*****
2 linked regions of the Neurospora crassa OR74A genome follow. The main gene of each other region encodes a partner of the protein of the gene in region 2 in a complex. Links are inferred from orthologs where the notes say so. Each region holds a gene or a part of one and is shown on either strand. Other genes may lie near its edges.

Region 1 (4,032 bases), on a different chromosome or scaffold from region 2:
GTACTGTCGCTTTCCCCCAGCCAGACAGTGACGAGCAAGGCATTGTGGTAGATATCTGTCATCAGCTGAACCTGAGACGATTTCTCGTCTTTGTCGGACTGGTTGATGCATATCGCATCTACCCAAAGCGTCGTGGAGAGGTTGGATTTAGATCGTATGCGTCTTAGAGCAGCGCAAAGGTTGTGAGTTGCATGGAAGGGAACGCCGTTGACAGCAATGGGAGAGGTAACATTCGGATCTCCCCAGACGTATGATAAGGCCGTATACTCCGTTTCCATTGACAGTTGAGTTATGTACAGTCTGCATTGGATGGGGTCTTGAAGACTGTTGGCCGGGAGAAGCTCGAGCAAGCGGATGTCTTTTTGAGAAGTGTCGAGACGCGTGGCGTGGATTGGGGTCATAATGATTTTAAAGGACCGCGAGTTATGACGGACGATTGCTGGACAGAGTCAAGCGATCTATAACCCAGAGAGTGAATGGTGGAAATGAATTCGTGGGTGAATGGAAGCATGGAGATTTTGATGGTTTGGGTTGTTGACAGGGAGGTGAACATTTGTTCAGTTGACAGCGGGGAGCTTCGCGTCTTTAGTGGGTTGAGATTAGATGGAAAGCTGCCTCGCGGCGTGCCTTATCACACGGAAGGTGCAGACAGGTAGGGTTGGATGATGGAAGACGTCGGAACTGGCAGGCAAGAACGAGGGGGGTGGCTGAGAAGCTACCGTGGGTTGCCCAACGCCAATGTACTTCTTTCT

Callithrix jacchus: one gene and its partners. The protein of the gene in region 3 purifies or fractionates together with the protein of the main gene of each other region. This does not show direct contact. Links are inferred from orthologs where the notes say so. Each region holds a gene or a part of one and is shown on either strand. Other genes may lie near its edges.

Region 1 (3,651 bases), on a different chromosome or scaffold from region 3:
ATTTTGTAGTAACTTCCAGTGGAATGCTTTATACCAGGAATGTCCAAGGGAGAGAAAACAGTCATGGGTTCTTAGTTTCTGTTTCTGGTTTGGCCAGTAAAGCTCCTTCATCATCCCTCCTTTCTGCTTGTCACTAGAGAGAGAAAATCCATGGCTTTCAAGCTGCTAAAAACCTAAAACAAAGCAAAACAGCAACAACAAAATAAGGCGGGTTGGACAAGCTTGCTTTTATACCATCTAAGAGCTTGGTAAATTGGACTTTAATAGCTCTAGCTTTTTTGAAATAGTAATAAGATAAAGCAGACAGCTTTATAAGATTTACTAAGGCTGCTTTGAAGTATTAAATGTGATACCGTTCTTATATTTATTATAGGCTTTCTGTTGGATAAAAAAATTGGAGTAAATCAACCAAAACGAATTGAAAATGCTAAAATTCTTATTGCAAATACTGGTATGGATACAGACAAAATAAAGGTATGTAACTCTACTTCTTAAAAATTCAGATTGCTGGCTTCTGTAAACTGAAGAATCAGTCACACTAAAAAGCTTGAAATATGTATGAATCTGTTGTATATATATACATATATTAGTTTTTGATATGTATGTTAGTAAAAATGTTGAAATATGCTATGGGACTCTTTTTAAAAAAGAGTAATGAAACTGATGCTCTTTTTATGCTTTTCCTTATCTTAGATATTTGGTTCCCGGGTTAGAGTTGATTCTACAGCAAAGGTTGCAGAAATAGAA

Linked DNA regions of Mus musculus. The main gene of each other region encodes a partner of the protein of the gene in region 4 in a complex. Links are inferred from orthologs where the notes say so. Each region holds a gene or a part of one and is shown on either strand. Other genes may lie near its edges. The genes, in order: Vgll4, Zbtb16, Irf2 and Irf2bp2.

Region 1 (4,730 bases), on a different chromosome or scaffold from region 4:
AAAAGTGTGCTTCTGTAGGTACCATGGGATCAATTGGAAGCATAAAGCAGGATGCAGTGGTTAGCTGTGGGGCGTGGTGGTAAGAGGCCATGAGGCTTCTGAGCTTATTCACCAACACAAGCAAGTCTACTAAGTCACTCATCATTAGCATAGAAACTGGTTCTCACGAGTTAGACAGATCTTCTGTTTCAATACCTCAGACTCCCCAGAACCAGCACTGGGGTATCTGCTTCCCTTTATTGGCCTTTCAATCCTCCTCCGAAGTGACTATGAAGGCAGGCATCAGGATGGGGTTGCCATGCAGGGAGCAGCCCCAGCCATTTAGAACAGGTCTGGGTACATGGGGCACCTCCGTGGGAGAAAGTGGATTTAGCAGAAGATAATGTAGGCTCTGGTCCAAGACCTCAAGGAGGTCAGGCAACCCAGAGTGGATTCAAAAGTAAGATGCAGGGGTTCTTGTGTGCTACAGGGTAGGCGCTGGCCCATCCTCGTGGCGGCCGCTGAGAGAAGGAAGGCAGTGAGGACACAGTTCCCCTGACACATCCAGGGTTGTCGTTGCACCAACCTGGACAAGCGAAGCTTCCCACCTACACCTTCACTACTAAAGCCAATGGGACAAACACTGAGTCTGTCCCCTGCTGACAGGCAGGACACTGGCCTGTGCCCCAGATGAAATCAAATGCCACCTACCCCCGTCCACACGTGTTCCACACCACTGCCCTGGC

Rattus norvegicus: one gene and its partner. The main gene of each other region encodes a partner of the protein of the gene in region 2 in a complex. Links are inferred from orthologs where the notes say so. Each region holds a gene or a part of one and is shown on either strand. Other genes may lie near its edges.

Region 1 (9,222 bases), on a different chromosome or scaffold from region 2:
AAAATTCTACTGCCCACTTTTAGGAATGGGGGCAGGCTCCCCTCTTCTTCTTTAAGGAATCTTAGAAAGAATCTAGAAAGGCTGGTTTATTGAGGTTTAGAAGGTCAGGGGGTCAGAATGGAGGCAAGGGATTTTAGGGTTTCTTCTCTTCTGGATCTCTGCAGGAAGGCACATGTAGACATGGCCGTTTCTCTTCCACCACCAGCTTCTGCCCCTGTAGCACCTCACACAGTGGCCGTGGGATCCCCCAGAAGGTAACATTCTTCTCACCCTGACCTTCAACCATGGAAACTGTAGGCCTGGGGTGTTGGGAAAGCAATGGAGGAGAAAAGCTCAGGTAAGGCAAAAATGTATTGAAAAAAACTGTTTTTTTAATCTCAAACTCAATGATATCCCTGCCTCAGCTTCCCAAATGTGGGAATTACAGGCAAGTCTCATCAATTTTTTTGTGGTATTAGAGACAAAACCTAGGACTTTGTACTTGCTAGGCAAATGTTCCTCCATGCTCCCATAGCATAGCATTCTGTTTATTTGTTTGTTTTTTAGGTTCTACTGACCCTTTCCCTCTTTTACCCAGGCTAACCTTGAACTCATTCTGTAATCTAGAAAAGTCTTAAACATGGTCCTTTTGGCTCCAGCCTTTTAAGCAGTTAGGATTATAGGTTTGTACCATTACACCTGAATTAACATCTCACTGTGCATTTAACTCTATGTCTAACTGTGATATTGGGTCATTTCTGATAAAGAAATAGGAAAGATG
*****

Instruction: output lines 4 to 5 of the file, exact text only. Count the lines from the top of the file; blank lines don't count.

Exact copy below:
Callithrix jacchus: one gene and its partners. The protein of the gene in region 3 purifies or fractionates together with the protein of the main gene of each other region. This does not show direct contact. Links are inferred from orthologs where the notes say so. Each region holds a gene or a part of one and is shown on either strand. Other genes may lie near its edges.

Region 1 (3,651 bases), on a different chromosome or scaffold from region 3: